China holds drills around Taiwan as U.S. lawmakers visit
China said it conducted military drills around Taiwan on Friday as a U.S. Congressional delegation visited the island in a show of support to a fellow democracy, with Beijing blaming the lawmakers for raising tensions with their “provocative” trip.
China’s military sent frigates, bombers and fighter planes to the East China Sea and the area around Taiwan, the People’s Liberation Army Eastern Theatre Command said, in a statement released as the lawmakers were holding a news conference in Taipei.
“This operation is in response to the recent frequent release of wrong signals by the United States on the Taiwan issue,” it said, without mentioning the visiting U.S. delegation.
“The U.S. bad actions and tricks are completely futile and very dangerous. Those who play with fire will burn themselves,” it said.
China’s Defence Ministry, in a separate statement, said the U.S. visit was “deliberately provocative” and had “led to further escalation of tension in the Taiwan Strait”.
Taiwan is a frequent source of tension between Beijing and Washington.
Republican U.S. Senator Lindsey Graham told Taiwan President Tsai Ing-wen during the delegation’s meeting with her that the war in Ukraine and provocative behaviour by China have united U.S. opinion in a way not seen before.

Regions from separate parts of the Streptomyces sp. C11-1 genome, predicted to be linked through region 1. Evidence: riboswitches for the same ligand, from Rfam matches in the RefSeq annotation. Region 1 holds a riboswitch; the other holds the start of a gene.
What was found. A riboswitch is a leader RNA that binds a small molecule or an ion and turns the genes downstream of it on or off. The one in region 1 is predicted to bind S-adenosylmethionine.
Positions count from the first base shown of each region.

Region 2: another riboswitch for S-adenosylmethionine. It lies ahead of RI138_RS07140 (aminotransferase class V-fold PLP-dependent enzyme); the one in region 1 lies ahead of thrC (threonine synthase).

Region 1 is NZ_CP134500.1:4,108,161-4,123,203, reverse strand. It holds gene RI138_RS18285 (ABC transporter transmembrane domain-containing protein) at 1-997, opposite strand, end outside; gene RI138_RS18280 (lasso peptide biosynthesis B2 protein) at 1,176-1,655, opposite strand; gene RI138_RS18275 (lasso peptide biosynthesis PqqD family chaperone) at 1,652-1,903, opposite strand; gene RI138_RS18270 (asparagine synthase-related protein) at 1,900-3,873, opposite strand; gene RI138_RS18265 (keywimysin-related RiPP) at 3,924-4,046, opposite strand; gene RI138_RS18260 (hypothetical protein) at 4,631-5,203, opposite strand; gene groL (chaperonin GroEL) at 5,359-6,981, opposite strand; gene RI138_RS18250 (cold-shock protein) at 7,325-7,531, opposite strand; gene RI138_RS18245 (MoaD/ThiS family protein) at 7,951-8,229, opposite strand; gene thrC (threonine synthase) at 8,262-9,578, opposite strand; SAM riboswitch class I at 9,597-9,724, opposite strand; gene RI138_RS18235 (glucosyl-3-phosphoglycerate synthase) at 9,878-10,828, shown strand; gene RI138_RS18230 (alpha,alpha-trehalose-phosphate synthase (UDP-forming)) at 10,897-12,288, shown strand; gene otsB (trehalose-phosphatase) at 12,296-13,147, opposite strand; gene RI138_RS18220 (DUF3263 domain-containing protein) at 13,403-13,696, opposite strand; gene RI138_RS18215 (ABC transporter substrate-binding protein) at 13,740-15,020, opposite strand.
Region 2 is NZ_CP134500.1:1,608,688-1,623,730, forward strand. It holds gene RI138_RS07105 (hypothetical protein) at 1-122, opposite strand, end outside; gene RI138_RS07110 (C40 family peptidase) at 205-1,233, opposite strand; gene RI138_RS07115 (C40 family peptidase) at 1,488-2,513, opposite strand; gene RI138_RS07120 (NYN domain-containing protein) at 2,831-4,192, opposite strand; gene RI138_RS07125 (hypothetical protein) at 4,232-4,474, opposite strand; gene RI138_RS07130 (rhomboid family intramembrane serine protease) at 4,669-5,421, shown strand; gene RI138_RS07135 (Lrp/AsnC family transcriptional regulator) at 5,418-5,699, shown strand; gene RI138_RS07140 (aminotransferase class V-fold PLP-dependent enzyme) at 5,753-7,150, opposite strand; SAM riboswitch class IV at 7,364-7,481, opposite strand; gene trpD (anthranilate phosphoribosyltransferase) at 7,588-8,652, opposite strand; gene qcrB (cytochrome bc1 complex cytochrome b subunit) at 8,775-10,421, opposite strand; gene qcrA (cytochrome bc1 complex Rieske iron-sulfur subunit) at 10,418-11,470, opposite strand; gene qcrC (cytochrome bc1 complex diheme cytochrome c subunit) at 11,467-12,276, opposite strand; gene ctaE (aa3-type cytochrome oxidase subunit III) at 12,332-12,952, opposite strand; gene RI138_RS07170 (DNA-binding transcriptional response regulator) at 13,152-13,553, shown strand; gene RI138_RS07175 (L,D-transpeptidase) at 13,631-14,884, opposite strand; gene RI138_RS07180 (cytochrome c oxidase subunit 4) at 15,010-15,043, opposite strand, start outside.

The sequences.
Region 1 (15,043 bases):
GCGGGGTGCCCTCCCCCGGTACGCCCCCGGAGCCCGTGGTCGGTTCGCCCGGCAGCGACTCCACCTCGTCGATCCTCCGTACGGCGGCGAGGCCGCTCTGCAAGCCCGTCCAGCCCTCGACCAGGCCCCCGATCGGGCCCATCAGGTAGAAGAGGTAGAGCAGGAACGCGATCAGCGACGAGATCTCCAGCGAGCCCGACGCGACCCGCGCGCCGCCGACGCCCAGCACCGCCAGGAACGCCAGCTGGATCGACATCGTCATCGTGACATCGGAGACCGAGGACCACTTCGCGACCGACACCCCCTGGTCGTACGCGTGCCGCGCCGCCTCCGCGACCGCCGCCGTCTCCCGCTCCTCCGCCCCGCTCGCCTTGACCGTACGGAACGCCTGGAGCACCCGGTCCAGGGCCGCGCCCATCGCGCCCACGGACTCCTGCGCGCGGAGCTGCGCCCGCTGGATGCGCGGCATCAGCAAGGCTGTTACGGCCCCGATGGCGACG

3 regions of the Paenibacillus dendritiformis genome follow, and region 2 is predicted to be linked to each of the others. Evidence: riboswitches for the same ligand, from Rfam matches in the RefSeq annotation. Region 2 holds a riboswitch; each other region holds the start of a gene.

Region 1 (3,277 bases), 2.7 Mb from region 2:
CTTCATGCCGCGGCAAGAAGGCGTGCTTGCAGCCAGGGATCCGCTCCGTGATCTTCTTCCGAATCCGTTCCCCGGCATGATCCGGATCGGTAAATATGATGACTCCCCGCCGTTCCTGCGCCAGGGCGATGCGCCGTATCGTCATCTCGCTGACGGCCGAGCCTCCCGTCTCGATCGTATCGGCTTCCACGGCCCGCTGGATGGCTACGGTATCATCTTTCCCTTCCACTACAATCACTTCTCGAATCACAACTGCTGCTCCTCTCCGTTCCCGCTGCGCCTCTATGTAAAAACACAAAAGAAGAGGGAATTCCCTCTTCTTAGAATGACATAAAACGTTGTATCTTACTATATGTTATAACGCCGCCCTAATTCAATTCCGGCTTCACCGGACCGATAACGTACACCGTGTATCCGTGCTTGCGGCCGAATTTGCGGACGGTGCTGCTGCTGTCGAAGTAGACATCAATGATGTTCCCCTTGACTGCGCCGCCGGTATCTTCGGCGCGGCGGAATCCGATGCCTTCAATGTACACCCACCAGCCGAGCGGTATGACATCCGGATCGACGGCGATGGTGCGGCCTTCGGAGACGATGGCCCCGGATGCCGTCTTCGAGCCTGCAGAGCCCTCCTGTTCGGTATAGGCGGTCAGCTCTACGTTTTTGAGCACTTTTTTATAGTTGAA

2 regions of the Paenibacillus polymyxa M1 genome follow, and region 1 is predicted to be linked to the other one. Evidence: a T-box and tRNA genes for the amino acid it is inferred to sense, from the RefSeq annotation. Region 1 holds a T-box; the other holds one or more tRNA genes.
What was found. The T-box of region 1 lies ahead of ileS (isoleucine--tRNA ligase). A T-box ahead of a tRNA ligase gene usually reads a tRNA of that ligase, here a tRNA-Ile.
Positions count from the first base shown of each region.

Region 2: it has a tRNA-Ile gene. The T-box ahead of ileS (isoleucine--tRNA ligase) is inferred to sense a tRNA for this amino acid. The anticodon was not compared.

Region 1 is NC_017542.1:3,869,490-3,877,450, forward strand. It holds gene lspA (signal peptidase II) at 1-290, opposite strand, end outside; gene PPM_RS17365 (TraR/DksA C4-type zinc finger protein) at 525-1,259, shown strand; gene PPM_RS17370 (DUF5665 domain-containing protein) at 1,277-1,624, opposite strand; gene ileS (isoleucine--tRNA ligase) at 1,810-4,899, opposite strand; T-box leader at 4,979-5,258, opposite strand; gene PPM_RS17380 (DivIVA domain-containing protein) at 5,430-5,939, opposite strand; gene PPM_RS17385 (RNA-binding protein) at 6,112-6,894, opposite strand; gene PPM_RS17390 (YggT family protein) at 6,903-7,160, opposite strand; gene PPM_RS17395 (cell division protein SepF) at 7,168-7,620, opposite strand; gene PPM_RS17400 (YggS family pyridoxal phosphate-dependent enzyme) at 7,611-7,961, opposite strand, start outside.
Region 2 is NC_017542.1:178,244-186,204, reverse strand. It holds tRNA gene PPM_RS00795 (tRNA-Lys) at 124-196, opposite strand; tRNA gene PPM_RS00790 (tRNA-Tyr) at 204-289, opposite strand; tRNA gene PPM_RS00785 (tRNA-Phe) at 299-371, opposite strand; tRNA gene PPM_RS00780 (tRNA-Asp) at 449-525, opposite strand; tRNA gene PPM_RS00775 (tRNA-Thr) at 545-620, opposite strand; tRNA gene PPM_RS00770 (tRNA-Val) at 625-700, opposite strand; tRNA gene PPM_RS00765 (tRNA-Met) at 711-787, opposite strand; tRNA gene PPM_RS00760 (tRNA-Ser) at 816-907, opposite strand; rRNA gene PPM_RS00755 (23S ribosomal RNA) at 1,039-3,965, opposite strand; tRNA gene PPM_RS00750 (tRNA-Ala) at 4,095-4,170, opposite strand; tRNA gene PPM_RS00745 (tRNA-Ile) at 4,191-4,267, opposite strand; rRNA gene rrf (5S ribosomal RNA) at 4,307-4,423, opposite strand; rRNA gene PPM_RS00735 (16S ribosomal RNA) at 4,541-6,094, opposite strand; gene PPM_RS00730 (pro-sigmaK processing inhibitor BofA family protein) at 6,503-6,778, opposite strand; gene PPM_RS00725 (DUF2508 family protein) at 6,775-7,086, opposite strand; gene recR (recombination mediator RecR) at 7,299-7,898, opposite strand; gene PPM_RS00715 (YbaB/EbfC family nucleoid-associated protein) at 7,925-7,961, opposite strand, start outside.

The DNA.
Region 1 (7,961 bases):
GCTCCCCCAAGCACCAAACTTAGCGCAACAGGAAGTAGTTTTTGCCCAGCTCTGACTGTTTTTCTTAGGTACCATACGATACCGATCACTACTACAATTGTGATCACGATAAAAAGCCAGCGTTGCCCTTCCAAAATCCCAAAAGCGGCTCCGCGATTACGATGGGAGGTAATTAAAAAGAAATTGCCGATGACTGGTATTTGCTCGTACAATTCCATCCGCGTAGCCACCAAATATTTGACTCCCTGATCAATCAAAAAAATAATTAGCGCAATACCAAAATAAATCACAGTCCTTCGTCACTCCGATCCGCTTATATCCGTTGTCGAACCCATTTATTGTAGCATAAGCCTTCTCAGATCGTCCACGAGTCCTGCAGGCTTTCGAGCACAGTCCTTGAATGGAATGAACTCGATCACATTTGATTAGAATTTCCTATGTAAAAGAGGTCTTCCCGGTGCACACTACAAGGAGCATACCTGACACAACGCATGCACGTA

“To abandon Taiwan would be to abandon democracy and freedom,” he said. “There’s a backlash growing in the world to thuggery – to the bad guys.”
Senator Bob Menendez, chairman of the Senate Foreign Relations Committee, said the technology hub is a “country of global significance” and its security has implications for the world.
The bipartisan group of six lawmakers arrived for their two-day visit on Thursday, in a previously unannounced trip.
Such visits, and a reference to Taiwan as a “country”, always anger Beijing, which dismisses any suggestion that Taiwan is a country. China regards the island as one of its provinces.
The United States has no formal relations with Chinese-claimed Taiwan but is its most important international backer and arms supplier.
Menendez acknowledged the Chinese government was “very unhappy” with the delegation’s visit but said that would not dissuade the group from supporting Taiwan.
“With Taiwan producing 90% of the world’s high-end semiconductor products, it is a country of global significance, consequence and impact, and therefore it should be understood the security of Taiwan has a global impact,” Menendez told Tsai.
Taiwan has been heartened by the U.S. support offered by the Biden administration, which has repeatedly talked of its “rock-solid” commitment to the democratically governed island.
That has added to strains in Sino-U.S. relations.
Russia’s invasion of Ukraine has also put Taipei on alert for any possible moves by Beijing to use the Ukraine crisis to make a move on the island. The government though has reported no sign that China is about to invade.
Taiwan has complained for the past two years or so of stepped-up Chinese military activity, including almost daily air force flights into Taiwan’s air defence zone, but not close to the island itself.
Reporting By Ben Blanchard and Yimou Lee in Taipei, and Yew Lun Tian and Tony Munroe in Beijing; Editing by Muralikumar Anantharaman, Robert Birsel and Edmund Klamann
The views and opinions expressed in this article are those of the author and do not necessarily reflect the views of The Kootneeti Team